Journal Article
Research Support, U.S. Gov't, P.H.S.
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Improved detection by DNA amplification of Trichomonas vaginalis in males.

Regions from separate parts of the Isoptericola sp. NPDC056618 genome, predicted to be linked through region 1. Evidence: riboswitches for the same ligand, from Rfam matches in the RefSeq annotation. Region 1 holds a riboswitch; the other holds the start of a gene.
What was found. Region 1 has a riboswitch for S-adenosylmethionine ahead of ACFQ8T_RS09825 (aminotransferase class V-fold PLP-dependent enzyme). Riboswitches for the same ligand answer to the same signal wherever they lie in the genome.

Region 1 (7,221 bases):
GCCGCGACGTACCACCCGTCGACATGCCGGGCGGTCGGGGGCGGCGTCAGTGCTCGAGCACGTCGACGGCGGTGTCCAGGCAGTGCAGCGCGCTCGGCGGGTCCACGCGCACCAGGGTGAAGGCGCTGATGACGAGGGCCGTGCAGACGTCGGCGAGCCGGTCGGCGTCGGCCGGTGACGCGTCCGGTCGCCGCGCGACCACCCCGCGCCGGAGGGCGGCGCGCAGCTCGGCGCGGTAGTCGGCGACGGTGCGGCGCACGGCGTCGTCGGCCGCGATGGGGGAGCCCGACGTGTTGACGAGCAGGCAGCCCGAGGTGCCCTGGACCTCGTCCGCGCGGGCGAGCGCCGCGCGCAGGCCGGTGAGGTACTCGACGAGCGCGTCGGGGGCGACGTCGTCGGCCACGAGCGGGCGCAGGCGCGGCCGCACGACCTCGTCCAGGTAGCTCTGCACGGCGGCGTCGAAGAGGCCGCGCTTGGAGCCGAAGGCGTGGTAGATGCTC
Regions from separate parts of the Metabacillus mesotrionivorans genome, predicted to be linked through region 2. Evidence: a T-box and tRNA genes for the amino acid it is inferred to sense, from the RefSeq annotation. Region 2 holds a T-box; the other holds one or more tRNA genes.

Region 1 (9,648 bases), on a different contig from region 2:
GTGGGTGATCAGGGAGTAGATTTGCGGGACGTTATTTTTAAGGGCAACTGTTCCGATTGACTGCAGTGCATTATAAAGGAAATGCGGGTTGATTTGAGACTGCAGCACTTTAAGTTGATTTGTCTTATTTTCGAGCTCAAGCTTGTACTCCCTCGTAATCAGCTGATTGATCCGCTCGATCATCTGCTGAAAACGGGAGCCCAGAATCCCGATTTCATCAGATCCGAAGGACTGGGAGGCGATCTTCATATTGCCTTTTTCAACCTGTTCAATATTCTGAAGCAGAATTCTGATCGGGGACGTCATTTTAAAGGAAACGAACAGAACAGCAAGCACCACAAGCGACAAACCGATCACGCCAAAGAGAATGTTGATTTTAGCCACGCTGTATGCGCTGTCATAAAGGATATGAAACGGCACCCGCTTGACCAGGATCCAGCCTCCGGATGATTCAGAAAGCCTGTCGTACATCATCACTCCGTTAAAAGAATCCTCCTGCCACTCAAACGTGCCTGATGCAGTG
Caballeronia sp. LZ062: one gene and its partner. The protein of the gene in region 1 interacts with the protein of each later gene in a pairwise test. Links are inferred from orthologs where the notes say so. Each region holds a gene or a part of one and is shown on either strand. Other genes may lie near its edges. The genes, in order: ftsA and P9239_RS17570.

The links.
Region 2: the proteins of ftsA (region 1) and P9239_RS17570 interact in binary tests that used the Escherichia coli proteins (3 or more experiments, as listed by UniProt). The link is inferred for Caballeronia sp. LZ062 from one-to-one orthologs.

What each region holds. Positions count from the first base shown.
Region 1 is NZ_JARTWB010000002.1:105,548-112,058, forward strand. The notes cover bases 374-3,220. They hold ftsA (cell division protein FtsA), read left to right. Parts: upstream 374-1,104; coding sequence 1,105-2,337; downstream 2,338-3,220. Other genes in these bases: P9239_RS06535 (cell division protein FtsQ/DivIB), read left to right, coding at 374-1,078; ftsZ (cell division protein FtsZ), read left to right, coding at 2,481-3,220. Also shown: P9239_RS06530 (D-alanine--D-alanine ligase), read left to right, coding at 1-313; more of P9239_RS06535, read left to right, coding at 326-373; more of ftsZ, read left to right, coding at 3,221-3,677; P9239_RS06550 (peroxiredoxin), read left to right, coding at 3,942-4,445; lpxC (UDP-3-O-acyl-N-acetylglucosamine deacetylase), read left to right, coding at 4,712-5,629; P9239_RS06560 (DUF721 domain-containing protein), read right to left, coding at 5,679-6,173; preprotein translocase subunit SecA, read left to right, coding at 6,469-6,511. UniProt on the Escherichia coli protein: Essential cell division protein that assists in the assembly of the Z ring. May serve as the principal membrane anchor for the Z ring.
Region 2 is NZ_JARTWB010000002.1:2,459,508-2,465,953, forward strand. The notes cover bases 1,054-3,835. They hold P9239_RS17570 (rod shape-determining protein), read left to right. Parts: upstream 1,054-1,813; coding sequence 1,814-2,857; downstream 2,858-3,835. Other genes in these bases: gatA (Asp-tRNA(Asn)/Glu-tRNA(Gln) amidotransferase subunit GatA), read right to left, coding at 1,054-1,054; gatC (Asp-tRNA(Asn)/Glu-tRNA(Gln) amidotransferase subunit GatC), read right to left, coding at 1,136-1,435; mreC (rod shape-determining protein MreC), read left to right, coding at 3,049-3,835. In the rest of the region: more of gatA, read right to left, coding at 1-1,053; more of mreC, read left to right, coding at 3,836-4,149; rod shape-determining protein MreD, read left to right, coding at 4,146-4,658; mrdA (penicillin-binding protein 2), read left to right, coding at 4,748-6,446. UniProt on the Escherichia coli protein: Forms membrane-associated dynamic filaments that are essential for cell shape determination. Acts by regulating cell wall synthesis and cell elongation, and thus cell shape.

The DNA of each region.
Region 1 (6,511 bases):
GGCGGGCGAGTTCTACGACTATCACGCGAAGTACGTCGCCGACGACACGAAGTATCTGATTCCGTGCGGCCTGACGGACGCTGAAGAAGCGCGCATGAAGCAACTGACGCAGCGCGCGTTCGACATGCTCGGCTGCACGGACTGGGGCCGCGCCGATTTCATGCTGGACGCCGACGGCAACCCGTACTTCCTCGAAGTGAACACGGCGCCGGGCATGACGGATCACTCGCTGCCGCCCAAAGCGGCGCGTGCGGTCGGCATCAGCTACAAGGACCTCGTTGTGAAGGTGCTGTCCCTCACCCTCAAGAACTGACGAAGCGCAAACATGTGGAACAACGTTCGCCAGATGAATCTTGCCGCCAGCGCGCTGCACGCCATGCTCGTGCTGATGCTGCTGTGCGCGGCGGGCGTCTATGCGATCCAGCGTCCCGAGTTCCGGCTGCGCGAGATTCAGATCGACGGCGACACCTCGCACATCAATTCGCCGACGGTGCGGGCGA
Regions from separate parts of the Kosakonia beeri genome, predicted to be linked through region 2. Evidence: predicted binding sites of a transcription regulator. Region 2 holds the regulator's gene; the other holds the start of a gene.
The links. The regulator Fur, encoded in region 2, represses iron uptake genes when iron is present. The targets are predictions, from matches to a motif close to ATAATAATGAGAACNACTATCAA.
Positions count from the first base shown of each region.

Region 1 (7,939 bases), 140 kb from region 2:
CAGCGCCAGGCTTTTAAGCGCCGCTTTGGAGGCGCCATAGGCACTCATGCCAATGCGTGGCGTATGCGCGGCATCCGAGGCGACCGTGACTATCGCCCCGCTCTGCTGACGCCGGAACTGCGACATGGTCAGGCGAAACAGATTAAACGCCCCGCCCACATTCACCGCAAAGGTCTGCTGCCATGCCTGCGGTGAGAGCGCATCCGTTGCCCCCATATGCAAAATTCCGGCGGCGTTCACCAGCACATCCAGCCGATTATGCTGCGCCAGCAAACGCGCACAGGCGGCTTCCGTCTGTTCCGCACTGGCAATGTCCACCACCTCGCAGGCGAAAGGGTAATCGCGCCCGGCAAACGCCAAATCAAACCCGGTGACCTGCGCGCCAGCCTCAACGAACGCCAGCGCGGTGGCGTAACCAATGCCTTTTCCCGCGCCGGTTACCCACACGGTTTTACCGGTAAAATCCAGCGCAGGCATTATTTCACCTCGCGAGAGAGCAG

Trichomoniasis is a sexually transmitted infection that is highly prevalent worldwide and has been linked to preterm birth and human immunodeficiency virus acquisition. In females, trichomoniasis causes vaginitis, while in males, it is frequently asymptomatic but can be a cause of urethritis. Control efforts have been hampered by the lack of a sensitive diagnostic technique for this infection in males. Men attending a sexually transmitted disease (STD) clinic for a new complaint were screened for Trichomonas vaginalis by culture and by PCR analysis of urine and urethral-swab specimens. The prevalence of Trichomonas determined by culture was 5% (15 of 300 specimens), compared to 17% (52 of 300) determined by PCR. Urine specimens yielded a greater number of positive results by PCR than did urethral-swab specimens. The sensitivity of PCR analysis of urine specimens in comparison to that of culture was 100%. The use of PCR techniques in urine specimen-based detection of T. vaginalis was highly sensitive and revealed a prevalence of infection more than three times that revealed by culture for men at high risk for STDs.

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